Modern Canada was formed in an event that Canadians call Confederation, in 1867, when three colonies of Britain merged to create a partially independent state of four provinces. Since then, six more provinces and three territories have been added. Canada achieved full independence in 1931 but continues to belong to the Commonwealth of Nations, a voluntary association of countries with ties to the United Kingdom.

Sources

For younger readers

Bowers, Vivien. Wow Canada! Exploring This Land from Coast to Coast to Coast. Firefly, 2000. For readers in grades 4 to 6.

Braun, Eric. Canada in Pictures. Lerner, 2003. For readers in grades 5 to 9.

Hughes, Susan. Let's Call It Canada: Amazing Stories of Canadian Place Names. Maple Tree, 2003. For readers in grades 3 to 6.

Jones, Charlotte F. Yukon Gold: The Story of the Klondike Gold Rush. Holiday House, 1999. For readers in grades 4 to 8.

Landau, Elaine. Canada. Children's Press, 2000. A basic overview for readers in grades 3 to 5.

Rogers, Barbara Radcliffe, and Stillman D. Rogers. Canada. Children's Press, 2000. For readers in grades 4 to 7.

Canada: Land and People

Bockstoce, John R. Arctic Passages: A Unique Small-boat Journey through the Great Northern Waterway. Hearst Marine, 1991. From Alaska to Resolute, the author's menacing kayak journey across Canada's Northwest Passage is vividly recounted.

Broadfoot, Barry. The Immigrant Years: From Europe to Canada, 1945-1967. Douglas & McIntyre, 1986. A powerful oral history with personal stories of immigrants.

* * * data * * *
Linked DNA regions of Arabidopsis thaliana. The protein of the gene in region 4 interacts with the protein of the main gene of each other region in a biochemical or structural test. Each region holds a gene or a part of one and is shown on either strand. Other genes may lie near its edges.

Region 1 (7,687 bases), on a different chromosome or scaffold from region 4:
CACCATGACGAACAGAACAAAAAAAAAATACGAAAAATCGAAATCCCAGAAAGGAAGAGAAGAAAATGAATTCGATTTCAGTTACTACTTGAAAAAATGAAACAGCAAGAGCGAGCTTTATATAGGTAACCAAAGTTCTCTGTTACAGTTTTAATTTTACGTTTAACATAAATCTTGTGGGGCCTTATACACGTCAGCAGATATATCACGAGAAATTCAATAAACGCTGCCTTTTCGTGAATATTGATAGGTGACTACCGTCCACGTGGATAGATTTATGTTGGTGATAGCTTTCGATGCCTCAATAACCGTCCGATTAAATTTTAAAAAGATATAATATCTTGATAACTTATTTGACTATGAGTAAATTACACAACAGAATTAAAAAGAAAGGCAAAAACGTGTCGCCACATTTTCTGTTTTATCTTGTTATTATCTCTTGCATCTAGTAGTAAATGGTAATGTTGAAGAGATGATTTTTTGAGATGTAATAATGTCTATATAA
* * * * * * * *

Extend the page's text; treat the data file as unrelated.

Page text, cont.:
Brook, Stephen. Maple Leaf Rag: Travels Across Canada. Collins, 1987. A British traveler's impressions of Canada.

Dickason, Olive Patricia. Canada's First Nations: A History of Founding Peoples from Earliest Times. McClelland & Stewart, 1992. A compelling and illuminating history that dispels many myths about Canada's native peoples.

Gentilcore, R. Louis, and others, eds. Historical Atlas of Canada. 3 vols. University of Toronto Press, 1987-1993. The movement of people and resources, from Canada's prehistory through the 20th century.

Gillmor, Don, and Pierre Turgeon. Canada: A People's History. McClelland & Stewart, 2000. Focuses on the words of witnesses to Canadian history.

Halsey, David. Magnetic North: A Trek across Canada. Sierra Club, 1990. The story of two adventurers who traversed Canada's 7,500 kilometers (4,700 miles) by foot, canoe, and sleigh.